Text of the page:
Associations between neighborhood built environment and cognition vary by apolipoprotein E genotype: Multi-Ethnic Study of Atherosclerosis

Lilah Besser, James E. Galvin, Daniel Rodriguez, Teresa Seeman, Walter Kukull, Stephen R. Rapp, Jennifer Smith

Research output: Contribution to journalArticlepeer-review

10 Scopus citations

Abstract

We examined whether neighborhood built environment (BE) and cognition associations in older adults vary by apolipoprotein E (APOE) genotype, a genetic risk factor for Alzheimer's disease (AD). We conducted a cross-sectional analysis of 4091 participants. Neighborhood characteristics included social and walking destination density (SDD, WDD), intersection density, and proportion of land dedicated to retail. Individuals were categorized as APOE ε2 (lower AD risk), APOE ε4 (higher AD risk), or APOE ε3 carriers. Among APOE ε2 carriers, greater proportion of land dedicated to retail was associated with better global cognition, and greater SDD, WDD, intersection density, and proportion of land dedicated to retail was associated with better processing speed. These associations were not observed in APOE ε3 or ε4 carriers. APOE ε2 carriers may be more susceptible to the potentially beneficial effects of denser neighborhood BEs on cognition; however, longitudinal studies are needed.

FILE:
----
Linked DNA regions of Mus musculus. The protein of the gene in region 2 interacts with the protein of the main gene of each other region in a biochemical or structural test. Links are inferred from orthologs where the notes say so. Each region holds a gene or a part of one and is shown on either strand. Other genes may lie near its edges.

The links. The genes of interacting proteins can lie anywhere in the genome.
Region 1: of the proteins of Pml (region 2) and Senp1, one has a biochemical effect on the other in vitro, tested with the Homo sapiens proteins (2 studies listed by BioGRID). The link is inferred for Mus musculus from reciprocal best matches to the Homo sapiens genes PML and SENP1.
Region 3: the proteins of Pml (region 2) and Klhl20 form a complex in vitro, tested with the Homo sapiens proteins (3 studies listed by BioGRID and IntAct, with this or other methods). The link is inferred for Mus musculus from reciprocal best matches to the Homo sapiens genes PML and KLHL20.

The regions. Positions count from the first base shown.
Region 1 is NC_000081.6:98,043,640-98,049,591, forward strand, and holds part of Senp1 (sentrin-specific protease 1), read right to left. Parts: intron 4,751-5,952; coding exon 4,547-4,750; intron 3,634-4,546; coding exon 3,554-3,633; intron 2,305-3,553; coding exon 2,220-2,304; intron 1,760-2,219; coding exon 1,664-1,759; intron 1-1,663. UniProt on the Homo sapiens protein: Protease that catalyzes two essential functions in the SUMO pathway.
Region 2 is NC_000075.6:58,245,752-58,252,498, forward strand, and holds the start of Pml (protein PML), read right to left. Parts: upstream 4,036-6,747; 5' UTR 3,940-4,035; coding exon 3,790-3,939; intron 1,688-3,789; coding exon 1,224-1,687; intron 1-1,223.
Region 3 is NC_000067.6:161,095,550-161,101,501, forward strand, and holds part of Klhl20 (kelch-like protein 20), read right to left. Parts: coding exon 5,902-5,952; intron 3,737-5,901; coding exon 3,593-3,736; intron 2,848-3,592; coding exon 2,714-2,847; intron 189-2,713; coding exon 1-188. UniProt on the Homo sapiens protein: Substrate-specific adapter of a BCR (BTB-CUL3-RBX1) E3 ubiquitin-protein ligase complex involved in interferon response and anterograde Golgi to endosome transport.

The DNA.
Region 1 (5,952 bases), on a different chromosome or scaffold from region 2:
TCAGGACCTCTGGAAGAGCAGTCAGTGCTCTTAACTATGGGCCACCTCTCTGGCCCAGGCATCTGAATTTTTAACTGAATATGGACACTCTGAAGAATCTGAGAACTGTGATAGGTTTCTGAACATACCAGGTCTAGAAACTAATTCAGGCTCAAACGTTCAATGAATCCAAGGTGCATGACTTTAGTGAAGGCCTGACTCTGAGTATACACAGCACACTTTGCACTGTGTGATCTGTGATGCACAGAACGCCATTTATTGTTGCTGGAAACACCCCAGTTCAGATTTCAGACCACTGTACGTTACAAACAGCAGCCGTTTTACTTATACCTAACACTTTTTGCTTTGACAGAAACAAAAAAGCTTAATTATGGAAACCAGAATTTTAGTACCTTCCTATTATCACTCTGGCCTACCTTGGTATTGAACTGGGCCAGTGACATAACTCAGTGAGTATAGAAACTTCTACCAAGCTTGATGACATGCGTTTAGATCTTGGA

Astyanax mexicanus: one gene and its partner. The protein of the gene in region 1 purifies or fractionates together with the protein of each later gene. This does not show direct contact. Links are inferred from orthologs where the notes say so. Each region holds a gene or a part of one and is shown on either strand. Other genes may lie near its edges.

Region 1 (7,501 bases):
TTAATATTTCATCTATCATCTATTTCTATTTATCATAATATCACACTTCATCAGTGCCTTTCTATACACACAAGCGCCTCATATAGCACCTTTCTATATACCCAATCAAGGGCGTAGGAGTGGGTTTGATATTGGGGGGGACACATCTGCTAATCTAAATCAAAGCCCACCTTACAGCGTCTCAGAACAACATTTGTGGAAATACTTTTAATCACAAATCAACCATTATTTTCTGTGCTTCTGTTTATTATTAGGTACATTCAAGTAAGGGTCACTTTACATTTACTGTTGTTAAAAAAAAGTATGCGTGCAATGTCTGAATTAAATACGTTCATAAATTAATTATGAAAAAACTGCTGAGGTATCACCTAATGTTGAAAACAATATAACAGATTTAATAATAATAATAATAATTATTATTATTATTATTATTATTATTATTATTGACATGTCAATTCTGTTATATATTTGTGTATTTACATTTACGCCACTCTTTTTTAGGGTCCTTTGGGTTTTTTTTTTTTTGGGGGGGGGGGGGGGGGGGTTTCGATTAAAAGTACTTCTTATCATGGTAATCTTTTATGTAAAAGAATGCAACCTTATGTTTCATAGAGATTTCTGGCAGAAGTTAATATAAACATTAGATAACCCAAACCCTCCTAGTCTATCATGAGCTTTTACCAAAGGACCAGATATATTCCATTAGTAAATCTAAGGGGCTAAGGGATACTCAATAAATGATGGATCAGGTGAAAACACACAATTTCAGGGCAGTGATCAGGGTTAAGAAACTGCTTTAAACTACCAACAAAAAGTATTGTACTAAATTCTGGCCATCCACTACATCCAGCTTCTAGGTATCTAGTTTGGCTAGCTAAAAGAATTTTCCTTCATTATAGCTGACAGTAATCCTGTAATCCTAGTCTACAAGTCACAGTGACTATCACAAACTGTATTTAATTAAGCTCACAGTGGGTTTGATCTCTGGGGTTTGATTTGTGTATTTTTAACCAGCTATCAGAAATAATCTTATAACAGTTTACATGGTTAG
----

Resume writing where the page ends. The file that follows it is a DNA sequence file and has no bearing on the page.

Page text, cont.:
Original languageEnglish (US)
Article number102188
JournalHealth and Place
Volume60
DOIs
StatePublished - Nov 2019
Externally publishedYes

Keywords

  • Apolipoprotein E
  • Built environment
  • Cognition
  • Environment
  • Neighborhood
  • Older adults

ASJC Scopus subject areas

  • Health(social science)
  • Sociology and Political Science
  • Life-span and Life-course Studies

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